Constants #

const num64 = [typeof[i64]().idx, typeof[u64]().idx]
const nums = [
const float = [
const type_string = typeof[string]().idx
const serial = -1
const time_ = -2
const enum_ = -3
const type_idx = {
	'i8':     typeof[i8]().idx
	'i16':    typeof[i16]().idx
	'int':    typeof[int]().idx
	'i64':    typeof[i64]().idx
	'u8':     typeof[u8]().idx
	'u16':    typeof[u16]().idx
	'u32':    typeof[u32]().idx
	'u64':    typeof[u64]().idx
	'f32':    typeof[f32]().idx
	'f64':    typeof[f64]().idx
	'bool':   typeof[bool]().idx
	'string': typeof[string]().idx
const string_max_len = 2048
const null_primitive = Primitive(Null{})

fn orm_select_gen #

fn orm_select_gen(cfg SelectConfig, q string, num bool, qm string, start_pos int, where QueryData) string

Generates an sql select stmt, from universal parameter orm - See SelectConfig q, num, qm, start_pos - see orm_stmt_gen where - See QueryData

fn orm_stmt_gen #

fn orm_stmt_gen(sql_dialect SQLDialect, table string, q string, kind StmtKind, num bool, qm string, start_pos int, data QueryData, where QueryData) (string, QueryData)

Generates an sql stmt, from universal parameter q - The quotes character, which can be different in every type, so it's variable num - Stmt uses nums at prepared statements (? or ?1) qm - Character for prepared statement (qm for question mark, as in sqlite) start_pos - When num is true, it's the start position of the counter

fn orm_table_gen #

fn orm_table_gen(table string, q string, defaults bool, def_unique_len int, fields []TableField, sql_from_v fn (int) !string, alternative bool) !string

Generates an sql table stmt, from universal parameter table - Table name q - see orm_stmt_gen defaults - enables default values in stmt def_unique_len - sets default unique length for texts fields - See TableField sql_from_v - Function which maps type indices to sql type names alternative - Needed for msdb

interface Connection #

interface Connection {
	@select(config SelectConfig, data QueryData, where QueryData) ![][]Primitive
	insert(table string, data QueryData) !
	update(table string, data QueryData, where QueryData) !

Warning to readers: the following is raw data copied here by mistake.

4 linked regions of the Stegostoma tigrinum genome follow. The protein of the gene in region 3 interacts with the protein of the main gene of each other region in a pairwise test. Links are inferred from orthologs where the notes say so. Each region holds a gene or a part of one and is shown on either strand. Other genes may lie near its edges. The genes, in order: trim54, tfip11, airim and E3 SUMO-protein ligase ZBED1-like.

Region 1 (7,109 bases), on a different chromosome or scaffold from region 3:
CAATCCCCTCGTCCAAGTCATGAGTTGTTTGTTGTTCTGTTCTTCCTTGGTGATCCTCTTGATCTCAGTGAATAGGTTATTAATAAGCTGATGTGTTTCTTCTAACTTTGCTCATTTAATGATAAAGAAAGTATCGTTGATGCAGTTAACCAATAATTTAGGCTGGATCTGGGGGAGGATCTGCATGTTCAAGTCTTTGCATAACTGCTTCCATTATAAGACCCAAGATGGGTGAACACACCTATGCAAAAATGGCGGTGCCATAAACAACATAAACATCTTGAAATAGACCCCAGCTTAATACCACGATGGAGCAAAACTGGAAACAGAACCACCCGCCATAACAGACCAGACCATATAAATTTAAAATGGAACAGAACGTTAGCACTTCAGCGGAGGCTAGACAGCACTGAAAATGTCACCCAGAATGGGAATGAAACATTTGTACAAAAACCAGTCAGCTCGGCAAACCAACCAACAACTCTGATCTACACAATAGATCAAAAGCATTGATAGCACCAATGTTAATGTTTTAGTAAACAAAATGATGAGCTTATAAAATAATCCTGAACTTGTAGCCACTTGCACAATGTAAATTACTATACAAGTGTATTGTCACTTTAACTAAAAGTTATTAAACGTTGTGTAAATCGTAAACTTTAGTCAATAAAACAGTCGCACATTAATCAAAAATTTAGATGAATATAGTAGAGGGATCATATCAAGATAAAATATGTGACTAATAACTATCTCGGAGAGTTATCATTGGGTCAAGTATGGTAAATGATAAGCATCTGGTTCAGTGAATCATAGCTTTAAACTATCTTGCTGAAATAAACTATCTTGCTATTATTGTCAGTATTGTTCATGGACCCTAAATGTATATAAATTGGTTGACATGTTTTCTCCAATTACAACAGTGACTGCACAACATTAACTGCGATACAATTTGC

delete(table string, where QueryData) !
	create(table string, fields []TableField) !
	drop(table string) !
	last_id() int

Interfaces gets called from the backend and can be implemented Since the orm supports arrays aswell, they have to be returned too. A row is represented as []Primitive, where the data is connected to the fields of the struct by their index. The indices are mapped with the SelectConfig.field array. This is the mapping for a struct. To have an array, there has to be an array of structs, basically [][]Primitive

Every function without last_id() returns an optional, which returns an error if present last_id returns the last inserted id of the db

type Primitive #

type Primitive = InfixType
	| Null
	| bool
	| f32
	| f64
	| i16
	| i64
	| i8
	| int
	| string
	| time.Time
	| u16
	| u32
	| u64
	| u8

enum MathOperationKind #

enum MathOperationKind {
	add // +
	sub // -
	mul // *
	div // /

enum OperationKind #

enum OperationKind {
	neq // !=
	eq // ==
	gt // >
	lt // <
	ge // >=
	le // <=
	orm_like // LIKE
	orm_ilike // ILIKE
	is_null // IS NULL
	is_not_null // IS NOT NULL

enum OrderType #

enum OrderType {

enum SQLDialect #

enum SQLDialect {

enum StmtKind #

enum StmtKind {

struct InfixType #

struct InfixType {
	name     string
	operator MathOperationKind
	right    Primitive

struct Null #

struct Null {}

struct QueryData #

struct QueryData {
	fields      []string
	data        []Primitive
	types       []int
	parentheses [][]int
	kinds       []OperationKind
	auto_fields []int
	is_and      []bool

Examples for QueryData in SQL: abc == 3 && b == 'test' => fields[abc, b]; data[3, 'test']; types[index of int, index of string]; kinds[.eq, .eq]; is_and[true]; Every field, data, type & kind of operation in the expr share the same index in the arrays is_and defines how they're addicted to each other either and or or parentheses defines which fields will be inside () auto_fields are indexes of fields where db should generate a value when absent in an insert

struct SelectConfig #

struct SelectConfig {
	table      string
	is_count   bool
	has_where  bool
	has_order  bool
	order      string
	order_type OrderType
	has_limit  bool
	primary    string = 'id' // should be set if primary is different than 'id' and 'has_limit' is false
	has_offset bool
	fields     []string
	types      []int

table - Table name is_count - Either the data will be returned or an integer with the count has_where - Select all or use a where expr has_order - Order the results order - Name of the column which will be ordered order_type - Type of order (asc, desc) has_limit - Limits the output data primary - Name of the primary field has_offset - Add an offset to the result fields - Fields to select types - Types to select

struct TableField #

struct TableField {
	name        string
	typ         int
	nullable    bool
	default_val string
	attrs       []VAttribute
	is_arr      bool